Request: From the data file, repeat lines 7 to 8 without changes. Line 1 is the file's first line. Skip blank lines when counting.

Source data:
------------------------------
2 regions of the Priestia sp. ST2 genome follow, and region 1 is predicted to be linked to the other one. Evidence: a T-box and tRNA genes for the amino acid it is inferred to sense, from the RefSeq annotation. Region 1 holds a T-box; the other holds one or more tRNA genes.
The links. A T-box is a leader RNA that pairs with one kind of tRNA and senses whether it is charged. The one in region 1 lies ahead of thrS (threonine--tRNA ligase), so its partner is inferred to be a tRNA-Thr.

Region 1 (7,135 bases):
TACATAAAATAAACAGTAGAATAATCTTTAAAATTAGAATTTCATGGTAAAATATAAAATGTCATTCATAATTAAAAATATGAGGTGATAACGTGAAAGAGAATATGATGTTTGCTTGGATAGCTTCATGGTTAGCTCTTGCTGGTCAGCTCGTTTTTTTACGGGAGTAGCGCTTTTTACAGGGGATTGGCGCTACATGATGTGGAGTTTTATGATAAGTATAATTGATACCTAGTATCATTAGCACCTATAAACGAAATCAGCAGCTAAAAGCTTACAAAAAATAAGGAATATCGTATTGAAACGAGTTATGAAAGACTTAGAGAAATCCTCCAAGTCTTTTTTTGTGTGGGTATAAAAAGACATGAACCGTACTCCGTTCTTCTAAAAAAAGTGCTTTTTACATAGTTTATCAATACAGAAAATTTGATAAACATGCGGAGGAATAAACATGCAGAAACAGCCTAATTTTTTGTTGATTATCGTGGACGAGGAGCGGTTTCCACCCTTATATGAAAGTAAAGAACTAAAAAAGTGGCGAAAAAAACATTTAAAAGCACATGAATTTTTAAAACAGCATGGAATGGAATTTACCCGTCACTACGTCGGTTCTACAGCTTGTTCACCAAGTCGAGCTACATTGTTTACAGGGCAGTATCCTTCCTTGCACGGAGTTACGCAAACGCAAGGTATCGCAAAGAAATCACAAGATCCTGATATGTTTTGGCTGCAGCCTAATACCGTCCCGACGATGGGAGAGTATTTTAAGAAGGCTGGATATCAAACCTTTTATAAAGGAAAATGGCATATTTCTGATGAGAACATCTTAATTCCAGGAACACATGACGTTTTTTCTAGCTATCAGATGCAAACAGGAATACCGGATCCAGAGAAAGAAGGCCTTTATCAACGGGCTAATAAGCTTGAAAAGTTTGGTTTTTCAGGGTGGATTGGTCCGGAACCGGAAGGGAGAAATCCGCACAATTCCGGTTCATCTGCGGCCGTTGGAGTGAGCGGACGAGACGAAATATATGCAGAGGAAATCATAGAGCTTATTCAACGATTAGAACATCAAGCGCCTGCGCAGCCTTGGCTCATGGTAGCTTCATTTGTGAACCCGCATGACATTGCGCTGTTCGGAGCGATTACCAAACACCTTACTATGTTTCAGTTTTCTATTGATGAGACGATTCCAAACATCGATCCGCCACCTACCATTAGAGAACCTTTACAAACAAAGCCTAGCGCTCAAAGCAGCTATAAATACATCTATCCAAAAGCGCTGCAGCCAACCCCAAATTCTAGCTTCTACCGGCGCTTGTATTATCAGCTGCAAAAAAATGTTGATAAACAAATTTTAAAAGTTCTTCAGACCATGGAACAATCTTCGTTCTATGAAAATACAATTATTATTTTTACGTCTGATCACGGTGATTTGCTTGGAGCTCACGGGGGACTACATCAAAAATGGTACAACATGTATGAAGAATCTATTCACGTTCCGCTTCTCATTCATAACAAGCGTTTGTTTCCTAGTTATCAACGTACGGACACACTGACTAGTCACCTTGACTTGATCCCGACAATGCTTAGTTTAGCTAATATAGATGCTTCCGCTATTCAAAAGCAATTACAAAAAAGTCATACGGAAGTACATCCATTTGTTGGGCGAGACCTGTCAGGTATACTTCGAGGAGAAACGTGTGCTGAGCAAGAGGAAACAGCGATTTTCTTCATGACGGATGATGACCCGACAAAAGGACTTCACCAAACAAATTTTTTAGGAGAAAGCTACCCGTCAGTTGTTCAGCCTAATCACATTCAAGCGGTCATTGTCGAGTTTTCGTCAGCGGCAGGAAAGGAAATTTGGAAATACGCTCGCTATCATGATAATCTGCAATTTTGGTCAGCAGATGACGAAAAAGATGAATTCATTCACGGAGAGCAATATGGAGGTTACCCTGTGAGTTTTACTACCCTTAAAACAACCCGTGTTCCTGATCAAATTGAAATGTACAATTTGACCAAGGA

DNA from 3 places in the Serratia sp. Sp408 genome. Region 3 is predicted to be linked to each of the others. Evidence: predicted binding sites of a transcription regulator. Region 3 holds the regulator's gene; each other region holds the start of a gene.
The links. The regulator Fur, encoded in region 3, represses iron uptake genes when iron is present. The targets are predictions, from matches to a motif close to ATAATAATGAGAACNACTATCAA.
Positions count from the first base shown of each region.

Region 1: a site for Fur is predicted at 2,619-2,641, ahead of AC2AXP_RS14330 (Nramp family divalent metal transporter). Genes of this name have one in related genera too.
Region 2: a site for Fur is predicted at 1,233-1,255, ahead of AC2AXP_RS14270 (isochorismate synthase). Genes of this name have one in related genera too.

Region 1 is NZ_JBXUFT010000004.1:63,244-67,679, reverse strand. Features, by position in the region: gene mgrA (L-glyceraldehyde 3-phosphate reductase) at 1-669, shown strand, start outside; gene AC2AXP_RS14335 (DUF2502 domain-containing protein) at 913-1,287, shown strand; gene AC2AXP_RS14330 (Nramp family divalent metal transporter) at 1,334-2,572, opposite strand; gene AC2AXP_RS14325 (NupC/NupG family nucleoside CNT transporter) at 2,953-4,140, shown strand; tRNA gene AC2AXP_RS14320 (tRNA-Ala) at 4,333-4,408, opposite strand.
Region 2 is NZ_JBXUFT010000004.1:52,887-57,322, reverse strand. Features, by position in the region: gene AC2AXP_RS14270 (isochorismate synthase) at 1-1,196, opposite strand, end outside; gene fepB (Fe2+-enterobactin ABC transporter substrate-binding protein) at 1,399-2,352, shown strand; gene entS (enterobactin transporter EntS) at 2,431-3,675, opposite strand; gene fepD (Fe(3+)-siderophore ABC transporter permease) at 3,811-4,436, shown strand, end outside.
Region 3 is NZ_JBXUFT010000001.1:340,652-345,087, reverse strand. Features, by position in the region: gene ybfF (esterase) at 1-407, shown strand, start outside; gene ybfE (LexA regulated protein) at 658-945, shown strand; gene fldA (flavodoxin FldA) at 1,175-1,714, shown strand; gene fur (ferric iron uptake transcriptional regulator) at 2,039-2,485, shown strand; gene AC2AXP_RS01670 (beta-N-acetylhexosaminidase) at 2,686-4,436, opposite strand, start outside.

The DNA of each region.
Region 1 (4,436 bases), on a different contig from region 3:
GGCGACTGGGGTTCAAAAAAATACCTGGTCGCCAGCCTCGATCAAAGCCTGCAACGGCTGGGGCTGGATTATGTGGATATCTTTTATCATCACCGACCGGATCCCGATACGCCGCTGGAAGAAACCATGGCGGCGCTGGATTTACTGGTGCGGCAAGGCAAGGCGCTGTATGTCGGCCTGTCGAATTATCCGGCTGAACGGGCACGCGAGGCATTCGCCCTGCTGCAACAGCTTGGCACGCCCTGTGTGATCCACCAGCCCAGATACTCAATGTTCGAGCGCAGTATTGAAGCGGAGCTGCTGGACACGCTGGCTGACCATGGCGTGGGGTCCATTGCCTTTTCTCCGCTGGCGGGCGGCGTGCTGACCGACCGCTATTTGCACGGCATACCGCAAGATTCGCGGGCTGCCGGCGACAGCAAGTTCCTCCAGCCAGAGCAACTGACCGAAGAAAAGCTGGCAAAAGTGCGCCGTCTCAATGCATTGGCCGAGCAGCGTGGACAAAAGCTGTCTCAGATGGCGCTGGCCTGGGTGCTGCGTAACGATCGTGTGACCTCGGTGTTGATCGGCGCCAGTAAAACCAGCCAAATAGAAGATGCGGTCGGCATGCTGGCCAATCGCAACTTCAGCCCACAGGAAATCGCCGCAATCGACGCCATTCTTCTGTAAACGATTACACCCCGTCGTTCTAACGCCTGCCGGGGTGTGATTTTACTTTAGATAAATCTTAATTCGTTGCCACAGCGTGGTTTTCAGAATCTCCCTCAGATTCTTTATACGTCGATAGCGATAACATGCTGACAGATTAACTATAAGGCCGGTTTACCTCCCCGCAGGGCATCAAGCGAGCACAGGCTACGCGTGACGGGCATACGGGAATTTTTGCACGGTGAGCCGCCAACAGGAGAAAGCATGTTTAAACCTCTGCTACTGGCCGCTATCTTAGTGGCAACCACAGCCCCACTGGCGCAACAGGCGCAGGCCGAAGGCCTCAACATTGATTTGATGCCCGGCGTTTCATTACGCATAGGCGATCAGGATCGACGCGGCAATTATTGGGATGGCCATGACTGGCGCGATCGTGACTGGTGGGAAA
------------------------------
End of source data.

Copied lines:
Positions count from the first base shown of each region.

Region 1: a site for Fur is predicted at 2,619-2,641, ahead of AC2AXP_RS14330 (Nramp family divalent metal transporter). Genes of this name have one in related genera too.